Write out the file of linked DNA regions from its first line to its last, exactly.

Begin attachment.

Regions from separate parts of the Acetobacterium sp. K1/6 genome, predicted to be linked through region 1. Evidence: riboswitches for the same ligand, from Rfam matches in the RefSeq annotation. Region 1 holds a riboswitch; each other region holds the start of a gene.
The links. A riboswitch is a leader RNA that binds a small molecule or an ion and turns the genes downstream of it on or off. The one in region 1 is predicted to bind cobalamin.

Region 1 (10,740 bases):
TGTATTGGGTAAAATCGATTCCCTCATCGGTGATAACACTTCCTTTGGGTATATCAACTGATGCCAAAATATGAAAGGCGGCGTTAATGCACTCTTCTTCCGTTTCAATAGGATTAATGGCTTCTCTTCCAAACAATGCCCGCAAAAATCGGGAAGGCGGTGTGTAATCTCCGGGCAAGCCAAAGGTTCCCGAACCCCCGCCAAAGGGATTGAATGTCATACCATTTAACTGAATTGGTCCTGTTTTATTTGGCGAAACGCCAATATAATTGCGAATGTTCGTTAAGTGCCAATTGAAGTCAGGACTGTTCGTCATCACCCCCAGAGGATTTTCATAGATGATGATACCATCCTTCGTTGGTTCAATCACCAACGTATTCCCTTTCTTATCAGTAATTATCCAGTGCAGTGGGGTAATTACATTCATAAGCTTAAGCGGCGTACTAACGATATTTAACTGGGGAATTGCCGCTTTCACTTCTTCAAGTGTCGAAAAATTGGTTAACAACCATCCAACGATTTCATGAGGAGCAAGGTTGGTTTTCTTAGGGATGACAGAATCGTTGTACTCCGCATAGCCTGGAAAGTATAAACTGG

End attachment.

Regions from separate parts of the Acetobacterium sp. K1/6 genome, predicted to be linked through region 1. Evidence: riboswitches for the same ligand, from Rfam matches in the RefSeq annotation. Region 1 holds a riboswitch; each other region holds the start of a gene.
The links. A riboswitch is a leader RNA that binds a small molecule or an ion and turns the genes downstream of it on or off. The one in region 1 is predicted to bind cobalamin.

Region 1 (10,740 bases):
TGTATTGGGTAAAATCGATTCCCTCATCGGTGATAACACTTCCTTTGGGTATATCAACTGATGCCAAAATATGAAAGGCGGCGTTAATGCACTCTTCTTCCGTTTCAATAGGATTAATGGCTTCTCTTCCAAACAATGCCCGCAAAAATCGGGAAGGCGGTGTGTAATCTCCGGGCAAGCCAAAGGTTCCCGAACCCCCGCCAAAGGGATTGAATGTCATACCATTTAACTGAATTGGTCCTGTTTTATTTGGCGAAACGCCAATATAATTGCGAATGTTCGTTAAGTGCCAATTGAAGTCAGGACTGTTCGTCATCACCCCCAGAGGATTTTCATAGATGATGATACCATCCTTCGTTGGTTCAATCACCAACGTATTCCCTTTCTTATCAGTAATTATCCAGTGCAGTGGGGTAATTACATTCATAAGCTTAAGCGGCGTACTAACGATATTTAACTGGGGAATTGCCGCTTTCACTTCTTCAAGTGTCGAAAAATTGGTTAACAACCATCCAACGATTTCATGAGGAGCAAGGTTGGTTTTCTTAGGGATGACAGAATCGTTGTACTCCGCATAGCCTGGAAAGTATAAACTGG